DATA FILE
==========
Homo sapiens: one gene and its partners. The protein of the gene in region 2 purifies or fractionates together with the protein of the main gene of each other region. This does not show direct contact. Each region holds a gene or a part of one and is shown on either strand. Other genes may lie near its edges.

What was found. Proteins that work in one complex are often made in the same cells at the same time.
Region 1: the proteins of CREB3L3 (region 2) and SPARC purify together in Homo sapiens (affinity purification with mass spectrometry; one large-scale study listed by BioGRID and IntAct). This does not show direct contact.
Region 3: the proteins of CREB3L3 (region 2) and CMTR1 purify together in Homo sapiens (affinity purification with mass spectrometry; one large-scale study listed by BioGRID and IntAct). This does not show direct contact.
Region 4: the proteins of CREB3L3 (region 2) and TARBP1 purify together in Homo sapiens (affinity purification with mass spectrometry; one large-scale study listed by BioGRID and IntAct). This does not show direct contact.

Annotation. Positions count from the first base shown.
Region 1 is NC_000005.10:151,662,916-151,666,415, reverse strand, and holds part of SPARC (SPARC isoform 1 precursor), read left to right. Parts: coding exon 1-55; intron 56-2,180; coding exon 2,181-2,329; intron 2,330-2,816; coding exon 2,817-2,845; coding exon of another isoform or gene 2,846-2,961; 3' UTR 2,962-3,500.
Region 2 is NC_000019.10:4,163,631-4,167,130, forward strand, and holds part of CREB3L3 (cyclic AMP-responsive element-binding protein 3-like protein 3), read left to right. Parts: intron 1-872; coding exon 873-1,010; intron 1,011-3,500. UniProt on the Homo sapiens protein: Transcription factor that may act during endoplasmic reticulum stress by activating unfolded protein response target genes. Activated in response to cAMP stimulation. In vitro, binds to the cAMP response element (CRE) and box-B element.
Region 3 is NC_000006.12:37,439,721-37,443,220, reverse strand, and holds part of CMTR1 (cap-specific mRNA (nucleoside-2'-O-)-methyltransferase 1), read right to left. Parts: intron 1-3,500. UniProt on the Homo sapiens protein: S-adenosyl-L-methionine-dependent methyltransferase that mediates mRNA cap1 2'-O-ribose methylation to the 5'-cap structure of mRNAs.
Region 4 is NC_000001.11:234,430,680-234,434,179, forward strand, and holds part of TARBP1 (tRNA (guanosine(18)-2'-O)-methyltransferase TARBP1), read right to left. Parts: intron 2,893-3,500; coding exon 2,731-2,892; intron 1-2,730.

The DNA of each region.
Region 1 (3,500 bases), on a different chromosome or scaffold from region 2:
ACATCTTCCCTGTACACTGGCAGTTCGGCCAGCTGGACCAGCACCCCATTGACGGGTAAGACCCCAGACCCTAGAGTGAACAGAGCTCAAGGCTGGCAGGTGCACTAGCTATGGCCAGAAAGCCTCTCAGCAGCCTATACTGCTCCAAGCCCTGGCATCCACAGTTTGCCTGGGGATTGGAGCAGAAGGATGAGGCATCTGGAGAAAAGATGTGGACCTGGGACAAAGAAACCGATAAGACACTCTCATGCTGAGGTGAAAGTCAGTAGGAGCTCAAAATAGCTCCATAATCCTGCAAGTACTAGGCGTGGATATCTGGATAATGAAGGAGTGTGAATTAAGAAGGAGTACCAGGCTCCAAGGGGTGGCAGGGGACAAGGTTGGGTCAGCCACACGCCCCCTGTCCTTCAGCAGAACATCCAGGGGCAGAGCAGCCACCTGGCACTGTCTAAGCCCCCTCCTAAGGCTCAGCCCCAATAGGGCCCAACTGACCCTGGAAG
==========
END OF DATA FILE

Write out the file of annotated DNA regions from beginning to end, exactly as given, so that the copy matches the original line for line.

Homo sapiens: one gene and its partners. The protein of the gene in region 2 purifies or fractionates together with the protein of the main gene of each other region. This does not show direct contact. Each region holds a gene or a part of one and is shown on either strand. Other genes may lie near its edges.

What was found. Proteins that work in one complex are often made in the same cells at the same time.
Region 1: the proteins of CREB3L3 (region 2) and SPARC purify together in Homo sapiens (affinity purification with mass spectrometry; one large-scale study listed by BioGRID and IntAct). This does not show direct contact.
Region 3: the proteins of CREB3L3 (region 2) and CMTR1 purify together in Homo sapiens (affinity purification with mass spectrometry; one large-scale study listed by BioGRID and IntAct). This does not show direct contact.
Region 4: the proteins of CREB3L3 (region 2) and TARBP1 purify together in Homo sapiens (affinity purification with mass spectrometry; one large-scale study listed by BioGRID and IntAct). This does not show direct contact.

Annotation. Positions count from the first base shown.
Region 1 is NC_000005.10:151,662,916-151,666,415, reverse strand, and holds part of SPARC (SPARC isoform 1 precursor), read left to right. Parts: coding exon 1-55; intron 56-2,180; coding exon 2,181-2,329; intron 2,330-2,816; coding exon 2,817-2,845; coding exon of another isoform or gene 2,846-2,961; 3' UTR 2,962-3,500.
Region 2 is NC_000019.10:4,163,631-4,167,130, forward strand, and holds part of CREB3L3 (cyclic AMP-responsive element-binding protein 3-like protein 3), read left to right. Parts: intron 1-872; coding exon 873-1,010; intron 1,011-3,500. UniProt on the Homo sapiens protein: Transcription factor that may act during endoplasmic reticulum stress by activating unfolded protein response target genes. Activated in response to cAMP stimulation. In vitro, binds to the cAMP response element (CRE) and box-B element.
Region 3 is NC_000006.12:37,439,721-37,443,220, reverse strand, and holds part of CMTR1 (cap-specific mRNA (nucleoside-2'-O-)-methyltransferase 1), read right to left. Parts: intron 1-3,500. UniProt on the Homo sapiens protein: S-adenosyl-L-methionine-dependent methyltransferase that mediates mRNA cap1 2'-O-ribose methylation to the 5'-cap structure of mRNAs.
Region 4 is NC_000001.11:234,430,680-234,434,179, forward strand, and holds part of TARBP1 (tRNA (guanosine(18)-2'-O)-methyltransferase TARBP1), read right to left. Parts: intron 2,893-3,500; coding exon 2,731-2,892; intron 1-2,730.

The DNA of each region.
Region 1 (3,500 bases), on a different chromosome or scaffold from region 2:
ACATCTTCCCTGTACACTGGCAGTTCGGCCAGCTGGACCAGCACCCCATTGACGGGTAAGACCCCAGACCCTAGAGTGAACAGAGCTCAAGGCTGGCAGGTGCACTAGCTATGGCCAGAAAGCCTCTCAGCAGCCTATACTGCTCCAAGCCCTGGCATCCACAGTTTGCCTGGGGATTGGAGCAGAAGGATGAGGCATCTGGAGAAAAGATGTGGACCTGGGACAAAGAAACCGATAAGACACTCTCATGCTGAGGTGAAAGTCAGTAGGAGCTCAAAATAGCTCCATAATCCTGCAAGTACTAGGCGTGGATATCTGGATAATGAAGGAGTGTGAATTAAGAAGGAGTACCAGGCTCCAAGGGGTGGCAGGGGACAAGGTTGGGTCAGCCACACGCCCCCTGTCCTTCAGCAGAACATCCAGGGGCAGAGCAGCCACCTGGCACTGTCTAAGCCCCCTCCTAAGGCTCAGCCCCAATAGGGCCCAACTGACCCTGGAAG